Treatment Options and Outcomes of Cervical Artery Dissection in Adults: Eytan Raz, MD, PhD

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The neurointerventional radiologist at NYU Langone provided clarity on the individualized treatment options for cervical artery dissection following a scientific statement paper from the American Heart Association. [WATCH TIME: 7 minutes]

WATCH TIME: 7 minutes

"Now that there is [blood] flow, there’s a flap, there’s a dissection. What am I going to do? Do I stent it? Should I stent it now? Or should we hold off? Because the problem in this setting is that if you have to put the patient on antiplatelets acutely—these are patients who just had a stroke, so you don’t know how much infarct is in the brain—you run a risk. That’s always a dilemma, and that’s patient by patient."

Cervical artery dissection contributes 2% of all ischemic strokes but up to 25% of ischemic stroke in adults younger than 50 years of age. The pathogenesis of cervical artery dissection is multifactorial and involves the interplay of comorbidities, environmental triggers, genetic or congenital factors, including connective tissue disorders, and anatomic factors such as elongated styloid process or increased vascular tortuosity. Patients will often present with a variety of symptoms, including headache, neck pain, dizziness, and tinnitus, which further add to the challenges of diagnosing cervical artery dissection.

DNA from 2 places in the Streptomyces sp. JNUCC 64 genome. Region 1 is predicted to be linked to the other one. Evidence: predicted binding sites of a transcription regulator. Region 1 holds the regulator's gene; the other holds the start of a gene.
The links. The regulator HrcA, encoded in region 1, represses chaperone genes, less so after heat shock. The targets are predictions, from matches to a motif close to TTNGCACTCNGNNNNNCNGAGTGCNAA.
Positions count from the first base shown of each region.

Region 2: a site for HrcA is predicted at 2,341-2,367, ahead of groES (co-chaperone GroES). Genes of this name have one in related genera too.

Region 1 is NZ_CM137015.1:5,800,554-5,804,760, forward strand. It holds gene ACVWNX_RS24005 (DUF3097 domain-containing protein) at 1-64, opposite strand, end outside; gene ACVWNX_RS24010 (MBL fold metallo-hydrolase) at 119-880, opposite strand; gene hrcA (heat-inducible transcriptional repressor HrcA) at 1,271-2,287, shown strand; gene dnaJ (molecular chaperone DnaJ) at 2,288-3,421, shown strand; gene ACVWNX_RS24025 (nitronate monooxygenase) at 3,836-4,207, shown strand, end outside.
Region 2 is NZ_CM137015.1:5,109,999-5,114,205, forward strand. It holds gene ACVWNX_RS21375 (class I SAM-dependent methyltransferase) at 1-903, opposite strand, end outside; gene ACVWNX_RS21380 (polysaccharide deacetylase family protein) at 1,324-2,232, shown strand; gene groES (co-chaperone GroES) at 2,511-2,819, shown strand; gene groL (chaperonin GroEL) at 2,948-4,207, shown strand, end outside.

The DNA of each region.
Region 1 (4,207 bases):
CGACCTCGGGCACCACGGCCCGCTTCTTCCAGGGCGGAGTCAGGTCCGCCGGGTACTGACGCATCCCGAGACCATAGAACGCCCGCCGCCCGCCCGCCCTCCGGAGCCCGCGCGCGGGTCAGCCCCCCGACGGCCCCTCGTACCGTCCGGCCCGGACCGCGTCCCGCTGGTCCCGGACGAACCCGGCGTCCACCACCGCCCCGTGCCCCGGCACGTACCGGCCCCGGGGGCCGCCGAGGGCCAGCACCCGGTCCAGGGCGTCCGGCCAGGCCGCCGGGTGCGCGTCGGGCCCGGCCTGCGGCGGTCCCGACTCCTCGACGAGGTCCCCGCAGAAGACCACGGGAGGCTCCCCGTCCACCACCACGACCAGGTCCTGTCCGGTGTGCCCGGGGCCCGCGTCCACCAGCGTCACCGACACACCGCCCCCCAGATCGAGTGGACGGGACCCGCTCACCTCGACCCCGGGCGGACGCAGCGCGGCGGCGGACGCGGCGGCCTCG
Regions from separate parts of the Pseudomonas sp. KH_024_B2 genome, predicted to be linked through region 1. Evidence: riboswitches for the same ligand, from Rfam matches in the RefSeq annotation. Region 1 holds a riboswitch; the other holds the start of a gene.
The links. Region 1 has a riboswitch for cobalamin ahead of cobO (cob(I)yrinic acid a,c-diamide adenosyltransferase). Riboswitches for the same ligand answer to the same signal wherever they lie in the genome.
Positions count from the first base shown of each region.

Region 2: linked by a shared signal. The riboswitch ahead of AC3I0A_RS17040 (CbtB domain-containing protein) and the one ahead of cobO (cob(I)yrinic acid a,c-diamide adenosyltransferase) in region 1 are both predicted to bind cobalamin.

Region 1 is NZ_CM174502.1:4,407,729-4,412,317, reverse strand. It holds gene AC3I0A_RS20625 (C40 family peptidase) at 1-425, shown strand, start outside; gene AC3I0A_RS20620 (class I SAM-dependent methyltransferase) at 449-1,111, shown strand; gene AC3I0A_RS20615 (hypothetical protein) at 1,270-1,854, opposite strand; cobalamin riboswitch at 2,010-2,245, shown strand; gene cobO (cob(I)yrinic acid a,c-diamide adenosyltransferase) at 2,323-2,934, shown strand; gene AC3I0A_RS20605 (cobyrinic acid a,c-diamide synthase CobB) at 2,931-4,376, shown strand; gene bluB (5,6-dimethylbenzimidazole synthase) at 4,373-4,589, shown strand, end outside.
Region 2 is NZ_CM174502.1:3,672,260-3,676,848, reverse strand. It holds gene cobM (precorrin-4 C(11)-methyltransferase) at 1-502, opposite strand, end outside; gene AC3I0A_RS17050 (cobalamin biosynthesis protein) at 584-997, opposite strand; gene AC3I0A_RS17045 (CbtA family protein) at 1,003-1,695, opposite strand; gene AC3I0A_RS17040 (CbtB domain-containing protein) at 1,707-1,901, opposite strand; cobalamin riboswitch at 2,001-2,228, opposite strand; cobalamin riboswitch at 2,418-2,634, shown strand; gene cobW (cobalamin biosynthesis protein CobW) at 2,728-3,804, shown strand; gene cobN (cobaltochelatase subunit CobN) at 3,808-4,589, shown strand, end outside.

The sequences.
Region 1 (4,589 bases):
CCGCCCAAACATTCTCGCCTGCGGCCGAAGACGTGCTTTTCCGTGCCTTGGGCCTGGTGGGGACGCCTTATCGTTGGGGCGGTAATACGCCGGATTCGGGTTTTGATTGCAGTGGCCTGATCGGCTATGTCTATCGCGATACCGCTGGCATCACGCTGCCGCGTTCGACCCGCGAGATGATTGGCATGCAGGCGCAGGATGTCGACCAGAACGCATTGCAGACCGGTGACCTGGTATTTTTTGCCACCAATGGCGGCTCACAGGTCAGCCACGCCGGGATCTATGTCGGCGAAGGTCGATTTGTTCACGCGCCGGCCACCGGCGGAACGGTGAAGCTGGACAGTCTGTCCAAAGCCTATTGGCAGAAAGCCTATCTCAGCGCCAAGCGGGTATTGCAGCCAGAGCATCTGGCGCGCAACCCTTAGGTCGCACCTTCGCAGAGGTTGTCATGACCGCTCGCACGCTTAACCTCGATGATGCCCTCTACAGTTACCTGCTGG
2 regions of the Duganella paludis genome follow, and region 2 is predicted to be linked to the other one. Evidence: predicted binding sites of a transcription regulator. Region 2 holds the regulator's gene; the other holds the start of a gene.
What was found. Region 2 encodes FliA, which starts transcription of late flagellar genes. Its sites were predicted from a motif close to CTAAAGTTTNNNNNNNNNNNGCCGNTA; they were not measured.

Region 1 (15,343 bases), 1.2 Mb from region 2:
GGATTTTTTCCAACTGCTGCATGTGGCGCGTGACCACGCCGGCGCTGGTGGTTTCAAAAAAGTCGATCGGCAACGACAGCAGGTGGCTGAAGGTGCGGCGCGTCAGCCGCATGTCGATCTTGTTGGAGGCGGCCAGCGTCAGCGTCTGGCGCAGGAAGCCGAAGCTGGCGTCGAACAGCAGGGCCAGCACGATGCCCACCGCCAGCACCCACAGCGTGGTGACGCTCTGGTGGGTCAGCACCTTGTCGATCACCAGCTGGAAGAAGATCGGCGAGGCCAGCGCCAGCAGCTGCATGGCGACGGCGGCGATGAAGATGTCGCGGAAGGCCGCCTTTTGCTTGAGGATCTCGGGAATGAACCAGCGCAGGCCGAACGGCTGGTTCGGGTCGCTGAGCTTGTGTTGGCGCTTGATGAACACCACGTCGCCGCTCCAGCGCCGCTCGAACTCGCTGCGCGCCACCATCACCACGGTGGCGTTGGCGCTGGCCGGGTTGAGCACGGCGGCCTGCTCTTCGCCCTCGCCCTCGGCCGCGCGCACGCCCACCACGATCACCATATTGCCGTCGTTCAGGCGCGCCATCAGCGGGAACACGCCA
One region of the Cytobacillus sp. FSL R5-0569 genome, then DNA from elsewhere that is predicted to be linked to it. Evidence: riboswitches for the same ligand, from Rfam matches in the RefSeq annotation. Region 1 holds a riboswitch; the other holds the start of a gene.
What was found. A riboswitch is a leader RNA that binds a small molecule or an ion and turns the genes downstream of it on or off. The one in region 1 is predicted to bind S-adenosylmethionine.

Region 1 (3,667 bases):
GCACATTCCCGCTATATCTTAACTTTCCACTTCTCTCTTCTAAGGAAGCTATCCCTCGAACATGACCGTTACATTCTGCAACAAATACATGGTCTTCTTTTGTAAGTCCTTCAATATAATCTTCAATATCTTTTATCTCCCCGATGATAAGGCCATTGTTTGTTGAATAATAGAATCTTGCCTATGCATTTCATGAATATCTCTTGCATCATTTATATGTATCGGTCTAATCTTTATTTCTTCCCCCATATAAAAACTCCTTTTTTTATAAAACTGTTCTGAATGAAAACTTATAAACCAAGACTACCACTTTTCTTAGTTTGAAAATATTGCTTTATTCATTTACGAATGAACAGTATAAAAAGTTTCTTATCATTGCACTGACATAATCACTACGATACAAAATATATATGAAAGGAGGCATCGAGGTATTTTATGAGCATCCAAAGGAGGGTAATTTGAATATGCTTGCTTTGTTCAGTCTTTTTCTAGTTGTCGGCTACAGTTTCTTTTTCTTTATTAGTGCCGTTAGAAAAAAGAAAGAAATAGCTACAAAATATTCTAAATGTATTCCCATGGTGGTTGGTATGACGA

Recently, the American Heart Association published a scientific statement overviewing the available evidence of cervical artery dissection while providing suggestions on the diagnostic evaluation, treatment approaches, and outcomes. Using data from 1990 to 2022, the authors concluded that acute treatment strategies such as thrombolysis and mechanical thrombectomy are reasonable in otherwise eligible patients. Additionally, they suggested that the antithrombotic therapy choice should be individualized and continued for at least 3 to 6 months. Furthermore, the study investigators provided thoughts on lifestyle modifications to avoid recurrent/worsening dissection, as well as background on follow-up imaging and recanalization of the dissection.

Shortly after the publication of the review, NeurologyLive® sat down with study author Eytan Raz, MD, PhD, a neurointerventional radiologist at NYU Langone, to get his thoughts on the major clinical takeaways. Raz, who also serves as an associate professor at NYU Grossman School of Medicine, gave clarity on the use of stenting in acute settings and the factors that go into the timing and optimal candidate for such approach. He also discussed the risk of putting certain patients on antiplatelets and when closing off vertebral arteries to prevent further embolism should be considered.

REFERENCE
1. Yaghi S, Engelter S, Del Brutto VJ, et al. Treatment and outcomes of cervical artery dissection in adults; a scientific statement from the American Heart Association. STROKE. 2024;55(3):e91-e106. doi:10.1161/STR.0000000000000457
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